Janmar Coatings Case Analysis

1332 words 6 pages
Janmar Coatings, Inc. | To: | Ronald Burns | Subject: | Janmar Coatings, Inc. Suggestions | Comments: | The problem facing Janmar Coatings, Inc. is deciding where and how to execute corporate marketing efforts in the southwestern United States. Janmar Coatings is currently marketing to 50 counties, their main focus area so far has been the 11 counties in the Dallas-Fort Worth area. The main issue Ronald Burns, the president of Janmar Coatings, is having is trying to come up with a solution to market his company in the most cost effective way during 2005. After 2 long meetings with his executive team he still has no clear direction. He has gathered an approach from each of his team members, including: VP of Advertising, VP of Sales, …show more content…
And their variable cost will not be effected by this price cut to their cost of goods sold will be held constant. In the end reducing their gross profit by 50%, which is extremely high. By implementing this price cut too, they would be lowering their contribution margin by almost 60%. While initially, a price cut may seem very appealing to the consumers, the overall toll it will take on the contribution margin and sales dollars generated by Janmar, it would not be a smart decision to move forward in making that a reality.Now, the Vice President of Finance suggested pursuing the current approach. His idea is that Janmar Coatings has always, and will continue, to be successful. The contribution is high, just because an increase in costs doesn’t mean there will be an increase in sales, so why do anything different? Although the VP of Finance has valid points, there is obviously something that needs to be done, or else 22 meetings would not have been necessary. Yes there is a great contribution now, but if things stayed the same, other companies may become more popular and generate more sales than we do and push us out. Based on information from 2004, Janmar currently has a 15% market share in the 50-county service area. If Janmar just stays where they are, they could lose market share as well. It is true that with any expenditure, sales have to increase to compensate for those expenditures, but a company cannot merely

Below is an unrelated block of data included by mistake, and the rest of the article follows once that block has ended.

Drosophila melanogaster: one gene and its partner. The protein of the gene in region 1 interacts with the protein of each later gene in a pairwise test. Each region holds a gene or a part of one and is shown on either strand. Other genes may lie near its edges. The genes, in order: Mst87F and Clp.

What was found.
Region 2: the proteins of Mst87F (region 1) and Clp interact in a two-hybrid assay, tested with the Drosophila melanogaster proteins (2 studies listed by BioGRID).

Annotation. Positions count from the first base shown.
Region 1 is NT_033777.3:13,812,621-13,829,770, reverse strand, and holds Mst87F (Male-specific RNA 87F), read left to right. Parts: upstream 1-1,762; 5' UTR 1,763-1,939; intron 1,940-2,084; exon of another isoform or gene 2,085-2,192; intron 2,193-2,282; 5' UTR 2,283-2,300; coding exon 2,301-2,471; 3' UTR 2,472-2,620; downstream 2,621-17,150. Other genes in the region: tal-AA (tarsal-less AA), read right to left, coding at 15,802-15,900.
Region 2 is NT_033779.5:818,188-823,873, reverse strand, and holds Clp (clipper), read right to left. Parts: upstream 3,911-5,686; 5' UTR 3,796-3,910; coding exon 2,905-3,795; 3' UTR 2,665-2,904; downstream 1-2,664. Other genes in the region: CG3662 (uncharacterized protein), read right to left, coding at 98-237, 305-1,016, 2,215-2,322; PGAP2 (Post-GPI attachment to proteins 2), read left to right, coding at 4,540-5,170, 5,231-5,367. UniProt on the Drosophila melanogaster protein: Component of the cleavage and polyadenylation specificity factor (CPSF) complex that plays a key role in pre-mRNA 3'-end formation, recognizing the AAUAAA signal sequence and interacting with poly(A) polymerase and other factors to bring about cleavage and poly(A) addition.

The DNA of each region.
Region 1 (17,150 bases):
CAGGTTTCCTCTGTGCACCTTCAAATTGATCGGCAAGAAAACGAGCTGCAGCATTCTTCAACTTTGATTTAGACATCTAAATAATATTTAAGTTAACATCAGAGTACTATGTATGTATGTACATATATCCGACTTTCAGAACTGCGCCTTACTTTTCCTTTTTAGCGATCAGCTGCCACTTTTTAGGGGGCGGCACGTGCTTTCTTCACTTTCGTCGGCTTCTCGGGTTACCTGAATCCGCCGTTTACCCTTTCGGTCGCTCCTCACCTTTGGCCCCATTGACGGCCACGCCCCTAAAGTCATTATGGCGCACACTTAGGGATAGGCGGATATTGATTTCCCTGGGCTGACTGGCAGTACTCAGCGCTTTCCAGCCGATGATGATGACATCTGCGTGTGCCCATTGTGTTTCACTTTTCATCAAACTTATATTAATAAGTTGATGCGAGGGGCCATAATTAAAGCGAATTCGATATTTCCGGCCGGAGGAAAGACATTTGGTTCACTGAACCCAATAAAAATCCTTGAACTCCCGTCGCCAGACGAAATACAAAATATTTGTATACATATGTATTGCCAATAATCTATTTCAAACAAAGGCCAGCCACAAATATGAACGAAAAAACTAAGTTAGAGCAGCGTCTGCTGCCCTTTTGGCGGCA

Related

  • Case Analysis
    3274 words | 14 pages
  • Axeon Case Analysis
    2028 words | 9 pages
  • Case Analysis
    881 words | 4 pages
  • Case Analysis
    1507 words | 7 pages
  • Keller's Freehouse Case Analysis
    2311 words | 10 pages
  • Janmar Coatings Inc
    905 words | 4 pages
  • Case Analysis
    866 words | 4 pages
  • case analysis
    2330 words | 10 pages
  • Case Analysis
    6690 words | 27 pages
  • Case Analysis
    2737 words | 11 pages